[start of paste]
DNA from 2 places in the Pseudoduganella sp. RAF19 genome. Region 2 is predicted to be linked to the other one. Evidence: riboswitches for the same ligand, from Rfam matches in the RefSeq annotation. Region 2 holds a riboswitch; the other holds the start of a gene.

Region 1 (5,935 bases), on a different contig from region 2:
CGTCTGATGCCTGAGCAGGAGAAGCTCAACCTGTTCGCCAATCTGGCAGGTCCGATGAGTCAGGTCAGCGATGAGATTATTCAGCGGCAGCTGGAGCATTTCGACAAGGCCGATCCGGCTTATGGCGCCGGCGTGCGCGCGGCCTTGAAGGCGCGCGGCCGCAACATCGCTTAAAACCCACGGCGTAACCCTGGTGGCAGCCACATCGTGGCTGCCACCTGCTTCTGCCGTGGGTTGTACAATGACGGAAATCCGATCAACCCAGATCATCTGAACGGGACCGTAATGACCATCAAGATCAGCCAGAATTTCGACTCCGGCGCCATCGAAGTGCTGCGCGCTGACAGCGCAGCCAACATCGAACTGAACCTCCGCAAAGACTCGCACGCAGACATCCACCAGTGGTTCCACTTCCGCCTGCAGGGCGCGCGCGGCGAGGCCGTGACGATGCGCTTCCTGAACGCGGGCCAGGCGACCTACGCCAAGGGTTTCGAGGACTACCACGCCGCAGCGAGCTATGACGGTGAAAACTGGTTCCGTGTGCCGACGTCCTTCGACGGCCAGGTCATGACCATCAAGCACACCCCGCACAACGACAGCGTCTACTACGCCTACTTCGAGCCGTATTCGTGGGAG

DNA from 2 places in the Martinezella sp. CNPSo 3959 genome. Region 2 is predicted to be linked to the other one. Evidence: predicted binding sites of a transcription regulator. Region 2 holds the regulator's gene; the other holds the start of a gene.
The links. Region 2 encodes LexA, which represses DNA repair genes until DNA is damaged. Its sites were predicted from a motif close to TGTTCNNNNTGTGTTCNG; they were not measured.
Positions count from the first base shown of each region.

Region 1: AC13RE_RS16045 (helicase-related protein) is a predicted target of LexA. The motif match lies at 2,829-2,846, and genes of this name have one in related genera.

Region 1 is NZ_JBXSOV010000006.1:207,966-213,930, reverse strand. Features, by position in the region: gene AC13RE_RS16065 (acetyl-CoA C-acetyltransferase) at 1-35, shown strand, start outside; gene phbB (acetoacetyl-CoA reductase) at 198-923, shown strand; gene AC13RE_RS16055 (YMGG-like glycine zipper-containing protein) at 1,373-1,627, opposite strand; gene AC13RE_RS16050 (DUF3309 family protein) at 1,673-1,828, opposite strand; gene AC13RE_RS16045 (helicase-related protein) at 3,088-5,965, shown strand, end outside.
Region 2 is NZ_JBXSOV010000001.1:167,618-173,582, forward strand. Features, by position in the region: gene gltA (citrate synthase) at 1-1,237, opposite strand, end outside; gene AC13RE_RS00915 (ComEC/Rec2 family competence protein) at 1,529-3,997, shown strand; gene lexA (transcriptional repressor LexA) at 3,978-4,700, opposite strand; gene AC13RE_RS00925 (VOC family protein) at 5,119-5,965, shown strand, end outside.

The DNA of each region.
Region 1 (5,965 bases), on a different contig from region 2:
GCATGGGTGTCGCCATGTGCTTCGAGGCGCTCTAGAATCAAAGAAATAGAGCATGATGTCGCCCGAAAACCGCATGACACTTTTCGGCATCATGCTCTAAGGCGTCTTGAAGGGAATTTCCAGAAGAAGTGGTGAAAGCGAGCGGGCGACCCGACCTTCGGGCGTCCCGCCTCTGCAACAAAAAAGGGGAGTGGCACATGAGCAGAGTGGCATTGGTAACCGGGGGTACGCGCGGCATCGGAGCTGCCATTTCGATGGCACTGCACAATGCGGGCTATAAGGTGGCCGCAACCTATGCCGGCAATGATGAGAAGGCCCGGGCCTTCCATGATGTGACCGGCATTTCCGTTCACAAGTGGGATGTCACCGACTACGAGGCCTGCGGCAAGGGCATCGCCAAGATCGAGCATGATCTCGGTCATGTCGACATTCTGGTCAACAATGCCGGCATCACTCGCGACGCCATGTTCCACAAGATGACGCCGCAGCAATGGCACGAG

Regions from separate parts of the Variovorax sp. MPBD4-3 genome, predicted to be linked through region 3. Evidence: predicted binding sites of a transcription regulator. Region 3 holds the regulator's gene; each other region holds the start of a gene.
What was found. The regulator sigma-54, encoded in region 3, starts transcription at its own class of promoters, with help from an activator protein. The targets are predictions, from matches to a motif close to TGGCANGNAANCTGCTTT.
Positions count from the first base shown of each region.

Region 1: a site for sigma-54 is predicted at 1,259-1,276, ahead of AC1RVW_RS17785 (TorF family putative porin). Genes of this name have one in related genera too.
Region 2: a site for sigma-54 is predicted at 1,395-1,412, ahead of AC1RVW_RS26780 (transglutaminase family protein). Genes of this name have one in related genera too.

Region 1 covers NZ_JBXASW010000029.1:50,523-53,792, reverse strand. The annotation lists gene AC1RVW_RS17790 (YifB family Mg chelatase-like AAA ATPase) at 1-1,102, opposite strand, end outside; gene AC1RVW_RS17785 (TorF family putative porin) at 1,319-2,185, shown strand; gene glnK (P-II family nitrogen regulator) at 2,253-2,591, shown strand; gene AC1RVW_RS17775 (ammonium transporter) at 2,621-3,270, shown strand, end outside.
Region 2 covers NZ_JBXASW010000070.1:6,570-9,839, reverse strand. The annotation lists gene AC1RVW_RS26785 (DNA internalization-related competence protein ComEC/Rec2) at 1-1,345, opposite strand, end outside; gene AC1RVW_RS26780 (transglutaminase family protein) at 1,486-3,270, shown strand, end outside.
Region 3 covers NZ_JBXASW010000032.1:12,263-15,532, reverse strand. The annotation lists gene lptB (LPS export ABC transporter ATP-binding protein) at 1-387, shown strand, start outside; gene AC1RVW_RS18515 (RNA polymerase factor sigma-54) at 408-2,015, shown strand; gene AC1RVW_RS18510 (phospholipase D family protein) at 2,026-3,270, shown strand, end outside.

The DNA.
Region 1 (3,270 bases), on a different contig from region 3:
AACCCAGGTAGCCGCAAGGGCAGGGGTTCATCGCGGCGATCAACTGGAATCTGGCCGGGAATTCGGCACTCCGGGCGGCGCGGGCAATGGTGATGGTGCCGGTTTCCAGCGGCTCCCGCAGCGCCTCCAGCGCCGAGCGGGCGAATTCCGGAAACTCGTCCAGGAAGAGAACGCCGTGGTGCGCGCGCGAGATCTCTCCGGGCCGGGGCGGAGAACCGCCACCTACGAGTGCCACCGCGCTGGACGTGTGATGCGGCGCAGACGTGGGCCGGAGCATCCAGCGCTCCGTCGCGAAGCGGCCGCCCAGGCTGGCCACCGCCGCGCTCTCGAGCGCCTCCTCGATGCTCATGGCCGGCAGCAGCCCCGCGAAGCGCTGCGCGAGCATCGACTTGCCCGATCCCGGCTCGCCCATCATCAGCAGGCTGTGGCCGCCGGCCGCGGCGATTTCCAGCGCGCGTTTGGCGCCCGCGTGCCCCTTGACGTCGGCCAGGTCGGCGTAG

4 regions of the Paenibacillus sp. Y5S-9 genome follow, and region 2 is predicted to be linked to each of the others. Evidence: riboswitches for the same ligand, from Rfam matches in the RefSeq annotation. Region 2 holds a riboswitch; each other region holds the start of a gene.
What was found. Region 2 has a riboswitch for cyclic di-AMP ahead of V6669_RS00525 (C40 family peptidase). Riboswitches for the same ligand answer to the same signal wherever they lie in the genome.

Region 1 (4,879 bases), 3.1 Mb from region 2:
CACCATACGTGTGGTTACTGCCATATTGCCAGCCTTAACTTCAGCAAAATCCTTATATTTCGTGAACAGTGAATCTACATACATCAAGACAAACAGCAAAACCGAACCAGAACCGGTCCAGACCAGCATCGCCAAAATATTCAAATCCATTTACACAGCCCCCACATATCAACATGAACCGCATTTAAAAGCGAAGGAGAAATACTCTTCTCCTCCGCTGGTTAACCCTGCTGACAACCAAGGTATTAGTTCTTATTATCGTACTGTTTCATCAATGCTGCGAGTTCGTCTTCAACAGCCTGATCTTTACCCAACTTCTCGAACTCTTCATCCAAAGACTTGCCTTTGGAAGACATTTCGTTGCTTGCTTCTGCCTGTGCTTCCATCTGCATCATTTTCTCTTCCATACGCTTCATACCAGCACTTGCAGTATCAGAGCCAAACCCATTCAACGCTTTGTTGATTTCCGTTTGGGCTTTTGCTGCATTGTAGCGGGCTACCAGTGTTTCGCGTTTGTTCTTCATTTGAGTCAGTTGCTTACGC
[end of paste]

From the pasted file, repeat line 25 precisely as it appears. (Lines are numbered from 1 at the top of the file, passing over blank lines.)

What was found. Region 2 has a riboswitch for cyclic di-AMP ahead of V6669_RS00525 (C40 family peptidase). Riboswitches for the same ligand answer to the same signal wherever they lie in the genome.